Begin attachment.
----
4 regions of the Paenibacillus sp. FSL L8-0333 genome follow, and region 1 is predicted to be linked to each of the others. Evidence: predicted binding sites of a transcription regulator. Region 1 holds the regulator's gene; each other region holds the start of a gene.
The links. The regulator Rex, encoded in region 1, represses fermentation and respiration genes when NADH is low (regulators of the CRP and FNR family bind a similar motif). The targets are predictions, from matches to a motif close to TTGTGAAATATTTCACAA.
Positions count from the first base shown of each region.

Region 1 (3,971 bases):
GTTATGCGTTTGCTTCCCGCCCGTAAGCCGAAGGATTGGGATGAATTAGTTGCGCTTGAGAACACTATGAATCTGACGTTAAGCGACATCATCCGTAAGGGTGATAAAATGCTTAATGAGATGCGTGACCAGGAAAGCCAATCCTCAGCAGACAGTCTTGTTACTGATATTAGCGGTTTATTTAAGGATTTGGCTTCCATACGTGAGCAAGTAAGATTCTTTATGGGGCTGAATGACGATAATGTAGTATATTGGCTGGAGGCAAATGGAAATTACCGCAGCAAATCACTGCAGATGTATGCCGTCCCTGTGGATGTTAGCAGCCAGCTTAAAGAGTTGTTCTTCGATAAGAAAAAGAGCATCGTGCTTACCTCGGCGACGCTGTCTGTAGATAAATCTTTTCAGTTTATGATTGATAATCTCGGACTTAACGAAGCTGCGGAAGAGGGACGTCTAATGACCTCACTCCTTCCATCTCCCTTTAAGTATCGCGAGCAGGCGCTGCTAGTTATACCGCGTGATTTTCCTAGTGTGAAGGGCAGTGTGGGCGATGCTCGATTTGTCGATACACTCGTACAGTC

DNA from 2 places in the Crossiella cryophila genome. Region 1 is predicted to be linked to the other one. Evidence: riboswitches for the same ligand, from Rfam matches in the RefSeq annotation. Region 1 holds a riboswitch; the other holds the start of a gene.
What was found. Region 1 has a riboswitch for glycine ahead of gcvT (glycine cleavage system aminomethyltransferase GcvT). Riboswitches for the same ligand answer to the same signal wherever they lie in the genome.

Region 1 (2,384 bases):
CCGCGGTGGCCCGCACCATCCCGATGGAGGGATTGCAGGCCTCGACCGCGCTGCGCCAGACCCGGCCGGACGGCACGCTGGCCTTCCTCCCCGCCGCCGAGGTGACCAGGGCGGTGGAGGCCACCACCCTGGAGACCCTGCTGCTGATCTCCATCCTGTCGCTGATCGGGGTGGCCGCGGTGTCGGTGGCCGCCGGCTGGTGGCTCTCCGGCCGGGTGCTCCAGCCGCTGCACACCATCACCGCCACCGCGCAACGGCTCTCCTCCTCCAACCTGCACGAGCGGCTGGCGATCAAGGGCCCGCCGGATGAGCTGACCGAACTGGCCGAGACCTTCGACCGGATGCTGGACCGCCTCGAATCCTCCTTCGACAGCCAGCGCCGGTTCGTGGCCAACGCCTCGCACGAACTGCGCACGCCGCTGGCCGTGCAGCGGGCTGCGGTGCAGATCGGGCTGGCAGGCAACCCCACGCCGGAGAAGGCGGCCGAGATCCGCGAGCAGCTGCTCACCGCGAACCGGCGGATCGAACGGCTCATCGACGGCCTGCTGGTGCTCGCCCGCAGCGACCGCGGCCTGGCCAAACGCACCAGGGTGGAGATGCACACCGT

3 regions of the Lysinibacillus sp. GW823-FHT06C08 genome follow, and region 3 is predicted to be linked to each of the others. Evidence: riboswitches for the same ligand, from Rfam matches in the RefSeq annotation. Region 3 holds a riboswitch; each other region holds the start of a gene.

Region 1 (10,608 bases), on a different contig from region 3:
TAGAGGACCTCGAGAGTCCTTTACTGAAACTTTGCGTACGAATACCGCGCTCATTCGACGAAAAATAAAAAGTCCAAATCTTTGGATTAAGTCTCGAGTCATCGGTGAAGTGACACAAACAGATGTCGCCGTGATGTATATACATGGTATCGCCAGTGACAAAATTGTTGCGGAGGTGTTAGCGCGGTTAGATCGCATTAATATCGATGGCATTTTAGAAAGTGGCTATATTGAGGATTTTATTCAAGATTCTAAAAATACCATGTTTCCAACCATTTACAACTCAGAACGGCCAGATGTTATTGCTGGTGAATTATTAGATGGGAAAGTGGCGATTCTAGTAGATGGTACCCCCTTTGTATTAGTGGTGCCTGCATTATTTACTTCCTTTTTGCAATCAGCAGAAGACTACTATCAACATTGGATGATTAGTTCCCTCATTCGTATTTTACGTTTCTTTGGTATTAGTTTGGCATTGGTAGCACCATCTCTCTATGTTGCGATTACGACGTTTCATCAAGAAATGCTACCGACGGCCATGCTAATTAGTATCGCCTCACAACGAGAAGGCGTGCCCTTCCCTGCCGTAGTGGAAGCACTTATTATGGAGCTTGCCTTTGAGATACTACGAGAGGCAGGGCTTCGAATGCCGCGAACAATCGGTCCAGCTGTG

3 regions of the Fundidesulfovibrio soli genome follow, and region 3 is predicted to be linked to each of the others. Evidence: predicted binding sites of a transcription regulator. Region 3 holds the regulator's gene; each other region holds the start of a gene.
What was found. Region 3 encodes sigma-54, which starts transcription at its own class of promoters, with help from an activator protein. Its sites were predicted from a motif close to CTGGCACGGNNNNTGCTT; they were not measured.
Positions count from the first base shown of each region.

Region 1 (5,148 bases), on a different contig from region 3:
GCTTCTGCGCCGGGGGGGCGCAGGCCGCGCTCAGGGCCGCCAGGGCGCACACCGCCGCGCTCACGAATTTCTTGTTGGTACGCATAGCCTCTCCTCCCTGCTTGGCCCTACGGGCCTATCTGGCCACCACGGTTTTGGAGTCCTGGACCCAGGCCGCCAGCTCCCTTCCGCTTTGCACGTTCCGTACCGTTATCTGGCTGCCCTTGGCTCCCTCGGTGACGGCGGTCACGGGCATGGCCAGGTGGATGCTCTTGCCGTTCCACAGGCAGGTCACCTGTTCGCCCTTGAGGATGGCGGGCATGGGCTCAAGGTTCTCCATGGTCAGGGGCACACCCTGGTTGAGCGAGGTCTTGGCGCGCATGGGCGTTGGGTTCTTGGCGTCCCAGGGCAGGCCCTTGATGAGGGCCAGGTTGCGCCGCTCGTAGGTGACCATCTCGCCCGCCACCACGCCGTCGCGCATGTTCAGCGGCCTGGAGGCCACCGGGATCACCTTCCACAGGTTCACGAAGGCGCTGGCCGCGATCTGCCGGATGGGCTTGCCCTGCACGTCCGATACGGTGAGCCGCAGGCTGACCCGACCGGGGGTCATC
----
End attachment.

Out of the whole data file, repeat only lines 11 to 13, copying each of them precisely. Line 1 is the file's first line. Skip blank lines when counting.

Region 1 (10,608 bases), on a different contig from region 3:
TAGAGGACCTCGAGAGTCCTTTACTGAAACTTTGCGTACGAATACCGCGCTCATTCGACGAAAAATAAAAAGTCCAAATCTTTGGATTAAGTCTCGAGTCATCGGTGAAGTGACACAAACAGATGTCGCCGTGATGTATATACATGGTATCGCCAGTGACAAAATTGTTGCGGAGGTGTTAGCGCGGTTAGATCGCATTAATATCGATGGCATTTTAGAAAGTGGCTATATTGAGGATTTTATTCAAGATTCTAAAAATACCATGTTTCCAACCATTTACAACTCAGAACGGCCAGATGTTATTGCTGGTGAATTATTAGATGGGAAAGTGGCGATTCTAGTAGATGGTACCCCCTTTGTATTAGTGGTGCCTGCATTATTTACTTCCTTTTTGCAATCAGCAGAAGACTACTATCAACATTGGATGATTAGTTCCCTCATTCGTATTTTACGTTTCTTTGGTATTAGTTTGGCATTGGTAGCACCATCTCTCTATGTTGCGATTACGACGTTTCATCAAGAAATGCTACCGACGGCCATGCTAATTAGTATCGCCTCACAACGAGAAGGCGTGCCCTTCCCTGCCGTAGTGGAAGCACTTATTATGGAGCTTGCCTTTGAGATACTACGAGAGGCAGGGCTTCGAATGCCGCGAACAATCGGTCCAGCTGTG

3 regions of the Fundidesulfovibrio soli genome follow, and region 3 is predicted to be linked to each of the others. Evidence: predicted binding sites of a transcription regulator. Region 3 holds the regulator's gene; each other region holds the start of a gene.